The Cashew tree (Anacardium occidentale) is an evergreen tree and belongs to the sumac (Anacardiaceae) family. It produces Cashew seeds and Cashew apples. Cashews are seeds found growing on the tops of Cashew apples. The Cashew tree can grow up to 6 meters (20 feet), are more profitable with earlier maturity and higher yields.
With earlier maturity, higher yields, and increasing market demand, Cashew has been one of the most popular farming choices for growers. However, a cashew tree will take you two to three years, from planting to harvesting the nuts. So let’s look at the top 20 steps to boost Cashew yield below.
Top 20 steps to boost Cashew yield below
Step 1: Soil requirement for crop growth and yield:
The trees are drought-resistant and can thrive on modest soils. Well-drained sandy soil is ideal for growing Cashews and trees. Cashews can adapt to different soil conditions without loss of productivity. While Cashews can be grown on poor soils, they will do much better on good soils. Deep planting with good soil preparation and more organic fertilizer is recommended for better anchoring, faster growth, and yields.
Soil micronutrients should not be overused at any cost as they will adversely affect other nutrients, crop growth, and yield. Therefore, the soil is applied only once in two years. Since the number of micronutrients given per plant is minimal, it is best to mix it with sand when planting.
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Sep 2: Best climate to produce good yield
Cashew is a tropical plant with good yields and can thrive even at high temperatures. However, young plants are susceptible to frost. For growing Cashews, areas with temperatures between 20 and 30°C with an annual rainfall of 1000-2000 mm are ideal. However, temperatures above 36°C between flowering and fruiting can adversely affect fruit set and retention.
Heavy rains are unfavorable and evenly distributed throughout the year, although trees can grow and sometimes bear fruit. Cashews need a climate with a dry season of at least four months to produce the best yields. Excessive rainfall and high humidity with flowers can increase the incidence of flower/fruit fall and fungal diseases. Therefore, heavy rains and cloudy weather adversely affect Cashew production.
Step 3: Production of quality planting material
The seedlings raised in orchards vary depending on the crop being a cross-pollinated crop, orchard yields, nuts size, apple color, and many more. Vegetative propagation is adopted in Cashews, and it produces more consistent yields and early fruit. Of the various growing methods, softwood grafting was the best for Cashew plants. The production of high-yielding varieties of planting material through softwood grafting techniques has been a significant success story in Cashew and has had a tremendous impact on increasing Cashew’s productivity.
Step 4: Fertilizers for increasing crop yield:
Provide fertilizer during the growing season, especially when the tree is blooming and the nuts are growing. Be sure to use fertilizers containing nitrogen, phosphorus, and possibly zinc. Suppose the continuous felling of the Cashew tree is not balanced with the use of fertilizers and fertilizers. In that case, the health of the soil will deteriorate, and yield and quality will be affected.
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Depending on the initial nutrient status of the soil and subsequent management methods, the response to nutrient use varies from place to place. For example, zinc with lime enhances the production of nuts and the growth of leaves and stems. On the other hand, cashews appear to be less demanding in their nutritional needs. However, the use of nitrogen mainly affects nut production. The integrated use of organic fertilizers, inorganic fertilizers, and micronutrients provides sustainable yields while maintaining soil health.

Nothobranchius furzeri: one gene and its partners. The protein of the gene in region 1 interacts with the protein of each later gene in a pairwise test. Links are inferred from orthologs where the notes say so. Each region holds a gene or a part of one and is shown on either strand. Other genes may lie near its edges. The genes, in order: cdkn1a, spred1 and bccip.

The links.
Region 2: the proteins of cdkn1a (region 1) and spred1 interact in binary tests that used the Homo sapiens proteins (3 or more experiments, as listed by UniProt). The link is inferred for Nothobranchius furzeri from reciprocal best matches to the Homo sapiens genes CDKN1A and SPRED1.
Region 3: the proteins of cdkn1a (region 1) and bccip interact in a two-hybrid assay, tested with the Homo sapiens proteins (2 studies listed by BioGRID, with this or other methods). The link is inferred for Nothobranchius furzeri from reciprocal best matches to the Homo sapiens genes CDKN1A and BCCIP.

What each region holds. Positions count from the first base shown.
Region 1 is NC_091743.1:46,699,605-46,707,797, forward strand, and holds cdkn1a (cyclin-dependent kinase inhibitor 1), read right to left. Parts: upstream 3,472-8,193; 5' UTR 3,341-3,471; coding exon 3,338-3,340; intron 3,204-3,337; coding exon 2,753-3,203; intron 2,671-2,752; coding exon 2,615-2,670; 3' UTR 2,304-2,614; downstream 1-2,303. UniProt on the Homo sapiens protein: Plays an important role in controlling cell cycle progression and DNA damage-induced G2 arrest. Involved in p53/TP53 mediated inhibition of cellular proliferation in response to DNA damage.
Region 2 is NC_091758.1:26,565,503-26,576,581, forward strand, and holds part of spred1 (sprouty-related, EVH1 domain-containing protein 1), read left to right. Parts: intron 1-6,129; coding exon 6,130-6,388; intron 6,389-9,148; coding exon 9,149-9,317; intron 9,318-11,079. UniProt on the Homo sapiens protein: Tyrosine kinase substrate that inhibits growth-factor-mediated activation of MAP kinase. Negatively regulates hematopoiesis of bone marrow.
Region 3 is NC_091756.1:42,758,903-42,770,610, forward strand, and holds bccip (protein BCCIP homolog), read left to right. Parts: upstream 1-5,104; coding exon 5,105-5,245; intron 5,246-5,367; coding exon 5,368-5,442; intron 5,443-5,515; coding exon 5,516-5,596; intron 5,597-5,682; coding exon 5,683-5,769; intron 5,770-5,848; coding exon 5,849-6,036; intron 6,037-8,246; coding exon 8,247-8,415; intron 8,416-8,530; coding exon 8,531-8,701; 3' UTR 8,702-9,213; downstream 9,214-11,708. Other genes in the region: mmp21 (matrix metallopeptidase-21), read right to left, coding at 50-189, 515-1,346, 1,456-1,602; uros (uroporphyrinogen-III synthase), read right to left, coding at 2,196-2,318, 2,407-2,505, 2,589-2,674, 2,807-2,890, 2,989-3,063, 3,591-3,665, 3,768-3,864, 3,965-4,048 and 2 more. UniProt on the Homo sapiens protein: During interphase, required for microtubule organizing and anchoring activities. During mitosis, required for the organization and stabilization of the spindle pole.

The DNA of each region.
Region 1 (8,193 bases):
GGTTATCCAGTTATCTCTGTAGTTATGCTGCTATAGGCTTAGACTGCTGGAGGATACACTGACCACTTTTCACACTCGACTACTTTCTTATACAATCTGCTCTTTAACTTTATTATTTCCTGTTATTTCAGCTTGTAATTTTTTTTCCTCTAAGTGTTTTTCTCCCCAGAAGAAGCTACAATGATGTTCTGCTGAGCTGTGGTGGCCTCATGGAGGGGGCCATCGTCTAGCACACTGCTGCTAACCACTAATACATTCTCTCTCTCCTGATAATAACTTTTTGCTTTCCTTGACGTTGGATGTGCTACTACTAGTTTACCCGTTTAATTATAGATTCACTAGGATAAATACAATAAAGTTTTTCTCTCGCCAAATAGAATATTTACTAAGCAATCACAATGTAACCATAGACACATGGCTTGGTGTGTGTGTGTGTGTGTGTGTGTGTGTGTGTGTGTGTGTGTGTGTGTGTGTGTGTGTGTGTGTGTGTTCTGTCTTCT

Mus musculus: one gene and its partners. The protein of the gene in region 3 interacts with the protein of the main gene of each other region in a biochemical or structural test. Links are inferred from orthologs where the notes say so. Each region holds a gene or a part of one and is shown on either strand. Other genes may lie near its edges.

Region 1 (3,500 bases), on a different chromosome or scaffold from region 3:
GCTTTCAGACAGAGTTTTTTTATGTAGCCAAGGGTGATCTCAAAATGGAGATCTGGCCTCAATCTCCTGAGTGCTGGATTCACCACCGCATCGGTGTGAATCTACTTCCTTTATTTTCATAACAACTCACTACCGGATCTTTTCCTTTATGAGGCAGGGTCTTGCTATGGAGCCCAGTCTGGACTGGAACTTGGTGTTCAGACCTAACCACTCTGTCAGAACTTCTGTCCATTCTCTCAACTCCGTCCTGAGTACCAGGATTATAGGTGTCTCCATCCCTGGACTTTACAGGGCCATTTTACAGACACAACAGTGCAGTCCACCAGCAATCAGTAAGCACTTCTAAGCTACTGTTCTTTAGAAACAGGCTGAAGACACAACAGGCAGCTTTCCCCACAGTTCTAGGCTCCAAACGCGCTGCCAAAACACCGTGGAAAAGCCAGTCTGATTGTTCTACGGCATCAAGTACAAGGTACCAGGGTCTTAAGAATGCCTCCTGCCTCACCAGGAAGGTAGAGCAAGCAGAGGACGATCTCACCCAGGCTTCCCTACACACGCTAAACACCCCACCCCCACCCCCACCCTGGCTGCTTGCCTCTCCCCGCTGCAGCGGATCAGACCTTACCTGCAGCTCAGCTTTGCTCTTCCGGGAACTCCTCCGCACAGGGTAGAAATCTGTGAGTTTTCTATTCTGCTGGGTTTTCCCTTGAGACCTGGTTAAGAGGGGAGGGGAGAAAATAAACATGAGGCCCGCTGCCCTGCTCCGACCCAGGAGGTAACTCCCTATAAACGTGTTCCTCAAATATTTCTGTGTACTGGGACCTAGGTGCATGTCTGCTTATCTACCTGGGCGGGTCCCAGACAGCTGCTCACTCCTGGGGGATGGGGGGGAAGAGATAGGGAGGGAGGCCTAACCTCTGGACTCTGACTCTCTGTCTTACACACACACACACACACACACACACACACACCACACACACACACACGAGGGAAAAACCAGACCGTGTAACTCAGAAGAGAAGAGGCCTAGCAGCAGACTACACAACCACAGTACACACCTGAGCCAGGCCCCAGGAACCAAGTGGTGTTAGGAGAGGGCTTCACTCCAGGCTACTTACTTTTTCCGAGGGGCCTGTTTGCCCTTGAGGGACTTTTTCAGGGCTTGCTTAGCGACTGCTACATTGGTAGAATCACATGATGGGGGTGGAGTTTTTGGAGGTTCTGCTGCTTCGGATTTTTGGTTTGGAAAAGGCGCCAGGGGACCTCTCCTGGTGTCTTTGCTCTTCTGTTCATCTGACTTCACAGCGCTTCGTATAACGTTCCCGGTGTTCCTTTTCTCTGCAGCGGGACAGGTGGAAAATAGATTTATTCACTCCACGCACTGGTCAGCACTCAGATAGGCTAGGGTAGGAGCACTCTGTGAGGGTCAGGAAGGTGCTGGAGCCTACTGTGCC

Step 5: Irrigation reduces fruit drop
Cashew is a hard and rainy crop. Therefore, this crop does not need irrigation. However, it is recommended that the newly planted grafts/seedlings be irrigated for the first two years until their root system is healed. Irrigation during flowering and fruiting helps to reduce fruit fall. Do not overwater the plants. Cashew plants are mainly rainfed varieties. Therefore, plants need water for three years.
Irrigation during flowering and fruiting increases productivity and quality. When Cashews are grown on sandy soils, irrigation is required during the summer months. Proper drainage arrangements should be made to avoid water stagnation. During the flowering months (the second fortnight of December to March), more yields are obtained by irrigating at a distance of 1 meter from the crop.
Step 6: Better management practices of Cashew for increasing yield
Better management methods may increase profits slightly, but increasing Cashew production 3-4 times in a short period may be possible only through the “genetic transformation” of existing orchards of higher-yielding varieties. In addition, commercial orchards use grafting and other advanced tree management techniques to enhance further and maintain Cashew production.
Step 7: Top working technique for more yield
Top working methods have emerged as a revolutionary way to increase yield levels in poorly performing clones and plants in the 10- to 20-year-old age group. Top working involves cutting the heads of plants at the height of 0.5 m above ground level and then treating them with BHC by 50% wet powder and 50 grams of copper oxychloride mixed with a bit of water each.
Which helps protect them from possible infections, pathogens, and borer worms. In this method, trees thrive due to the well-established root system, and they start yielding about 4 kg per tree from the second year of rejuvenation, and the yield gradually increases.
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Step 8: Mulching increases Cashew growth and production
Cashews are usually planted on wastelands, so soil moisture availability is always low, so mulching is necessary. Mulching with black polythene is beneficial for increasing Cashew growth and production. However, locally available materials such as green or dry grass or hay can be used to mulch the basin. Also, small pebbles or stones can be used for mulching the basin. Plastic or stone mulch improves soil health and soil moisture and prevents soil-borne pests and insects from invading.